Twinning: Cook sisters excel on & off the track
They look the same. Act the same.
Have the same major. Live in the same dorm room.
Compete on the same team. In the same events.
Ashley and Amanda Cook ’20 are identical twins, and aren’t ashamed to be so similar to one another - and that’s something Doane professors, students, and coaches are more than OK with.
When you compare Ashley and Amanda Cook, you’re going to see similarities left and right, but ironically enough, it was the ability to get used to welcoming differences and change in their life that has helped shape them into the individuals they are today.
Growing up in a military family, the only constant for the Cook sisters was constant change. Ashley and Amanda’s father was an officer in the Army, serving in the logistics and transportation departments. Because he was stationed at a number of different locations, the Cook sisters lived in seven different places (Germany, Kansas, North Carolina, New York, Illinois, Missouri, Nebraska) prior to their high school graduation.
Ashley and Amanda moved to Waverly in 8th grade, and graduated from Waverly High School in the spring of 2016. As standout athletes competing in basketball, volleyball, and track & field, the Cook sisters had a number of options to compete in a sport on the collegiate level. Every school that was recruiting the Cook sisters knew that they were a package deal. Ashley joked, “It helps that we only have one car, too.”
Doane was always an option that was attractive to the Cooks, for a number of reasons. Ashley and Amanda’s parents (Lynne and Corey) both graduated from Doane, and the Cook sisters had been exposed to Doane by attending track camps there in high school.
“Our parents never pushed us to come here, but when we came on visits we really liked it,” Amanda said. “We really enjoyed the atmosphere here.”
The Cook sisters enrolled in the fall of 2016, and have already made the most of their college experience. The two have competed at the NAIA indoor and outdoor national championships, earned all-conference honors (plus an All-American honor for Ashley), and are in good academic standing as environmental science majors.
“Coaching the Cook twins is an adventure every day,” sayid Ed Fye, head track and field coach at Doane. “They are very tough competitors. They will do whatever is asked of them, and we have asked a lot out of them the last two years.”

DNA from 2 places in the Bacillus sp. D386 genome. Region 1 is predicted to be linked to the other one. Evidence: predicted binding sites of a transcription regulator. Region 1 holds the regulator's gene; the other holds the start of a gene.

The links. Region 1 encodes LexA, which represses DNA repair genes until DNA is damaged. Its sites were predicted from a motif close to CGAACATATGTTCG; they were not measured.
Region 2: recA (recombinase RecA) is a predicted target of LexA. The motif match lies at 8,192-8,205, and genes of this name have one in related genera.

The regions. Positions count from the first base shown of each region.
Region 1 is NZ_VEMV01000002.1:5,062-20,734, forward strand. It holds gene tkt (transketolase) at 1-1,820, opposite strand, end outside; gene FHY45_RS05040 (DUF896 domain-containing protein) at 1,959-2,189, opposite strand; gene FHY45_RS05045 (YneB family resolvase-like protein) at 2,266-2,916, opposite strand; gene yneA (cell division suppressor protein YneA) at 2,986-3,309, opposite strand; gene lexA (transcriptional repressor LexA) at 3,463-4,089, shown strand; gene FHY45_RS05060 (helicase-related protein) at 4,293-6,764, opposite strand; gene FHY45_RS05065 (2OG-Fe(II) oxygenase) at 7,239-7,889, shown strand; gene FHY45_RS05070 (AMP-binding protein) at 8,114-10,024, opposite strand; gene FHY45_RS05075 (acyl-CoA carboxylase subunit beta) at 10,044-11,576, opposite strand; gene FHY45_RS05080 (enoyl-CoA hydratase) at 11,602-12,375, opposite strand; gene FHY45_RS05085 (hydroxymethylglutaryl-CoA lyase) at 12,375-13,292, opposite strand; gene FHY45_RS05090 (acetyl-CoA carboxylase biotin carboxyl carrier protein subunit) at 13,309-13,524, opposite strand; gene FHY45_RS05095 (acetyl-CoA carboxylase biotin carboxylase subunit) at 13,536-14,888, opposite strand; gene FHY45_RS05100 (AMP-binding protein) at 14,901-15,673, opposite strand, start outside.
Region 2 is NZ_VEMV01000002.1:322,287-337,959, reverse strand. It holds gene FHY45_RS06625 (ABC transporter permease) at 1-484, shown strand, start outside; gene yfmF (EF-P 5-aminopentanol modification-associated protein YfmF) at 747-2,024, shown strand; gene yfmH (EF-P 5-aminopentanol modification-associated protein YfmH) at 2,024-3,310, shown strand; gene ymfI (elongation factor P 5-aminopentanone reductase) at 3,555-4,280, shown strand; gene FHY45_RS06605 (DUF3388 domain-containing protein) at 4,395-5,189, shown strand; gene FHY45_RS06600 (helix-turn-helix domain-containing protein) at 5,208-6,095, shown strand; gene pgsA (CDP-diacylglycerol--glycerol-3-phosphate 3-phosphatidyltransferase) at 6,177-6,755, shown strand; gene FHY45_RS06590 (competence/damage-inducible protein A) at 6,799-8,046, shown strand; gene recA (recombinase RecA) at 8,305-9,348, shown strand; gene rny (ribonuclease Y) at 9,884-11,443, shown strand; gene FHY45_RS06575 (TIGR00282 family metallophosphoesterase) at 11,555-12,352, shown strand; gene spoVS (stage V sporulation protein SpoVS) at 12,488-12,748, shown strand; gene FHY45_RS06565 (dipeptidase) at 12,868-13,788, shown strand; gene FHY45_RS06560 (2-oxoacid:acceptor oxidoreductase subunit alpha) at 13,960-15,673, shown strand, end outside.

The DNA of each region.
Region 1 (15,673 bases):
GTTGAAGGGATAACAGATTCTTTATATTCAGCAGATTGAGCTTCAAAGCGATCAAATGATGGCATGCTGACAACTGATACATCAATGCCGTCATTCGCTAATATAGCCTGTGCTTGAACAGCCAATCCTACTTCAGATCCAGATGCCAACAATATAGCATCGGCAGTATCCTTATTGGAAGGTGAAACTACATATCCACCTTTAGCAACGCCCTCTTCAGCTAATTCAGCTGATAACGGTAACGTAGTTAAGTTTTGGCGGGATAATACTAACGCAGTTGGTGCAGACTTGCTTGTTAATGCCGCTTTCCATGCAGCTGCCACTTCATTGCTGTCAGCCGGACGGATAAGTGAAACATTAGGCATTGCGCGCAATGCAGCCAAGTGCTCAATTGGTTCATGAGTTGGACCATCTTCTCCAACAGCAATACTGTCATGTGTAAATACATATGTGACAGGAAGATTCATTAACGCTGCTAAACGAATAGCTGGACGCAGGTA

But most importantly to them, the two are very involved in the ROTC program Doane offers through UNL, knowing that they both want to serve in the military after graduation.
“Athletically we like to push each other, make each other better,” Amanda said. “That applies in ROTC training too. In the classroom, since we have a lot of the same classes, we try to help each other as much as we can.”
While the two may seem inseparable, they realize after college they will likely be stationed in different areas, something that is standard protocol for siblings that are in active duty. Ashley says this past summer was the longest the two had been apart (45 days) as they took turns at basic camp in Fort Knox, Kentucky - a requirement for incoming cadets.
“We like to be together, but we can be separated,” Amanda said with a big smile. “She’s my first best friend ever.”
Ashley and Amanda are only two of a handful of students at Doane that participate in the ROTC program through UNL, serving as great representatives for the university. The two have class twice a week and lab once a week, and depending on the season, will have physical training as well. Because Ashley and Amanda are competing in track in the indoor season in the winter and outdoor season in the spring, they are excused from physical training during that time.
Overall, Ashley and Amanda’s Doane experience boils down to what a number of students say is one of the most valuable aspects of going to Doane - the relationships you build.
“Making meaningful connections with the professors and students has been awesome,” Amanda said.
“Being able to cultivate relationships is very valuable,” Ashley added. “These connections will last well beyond college.”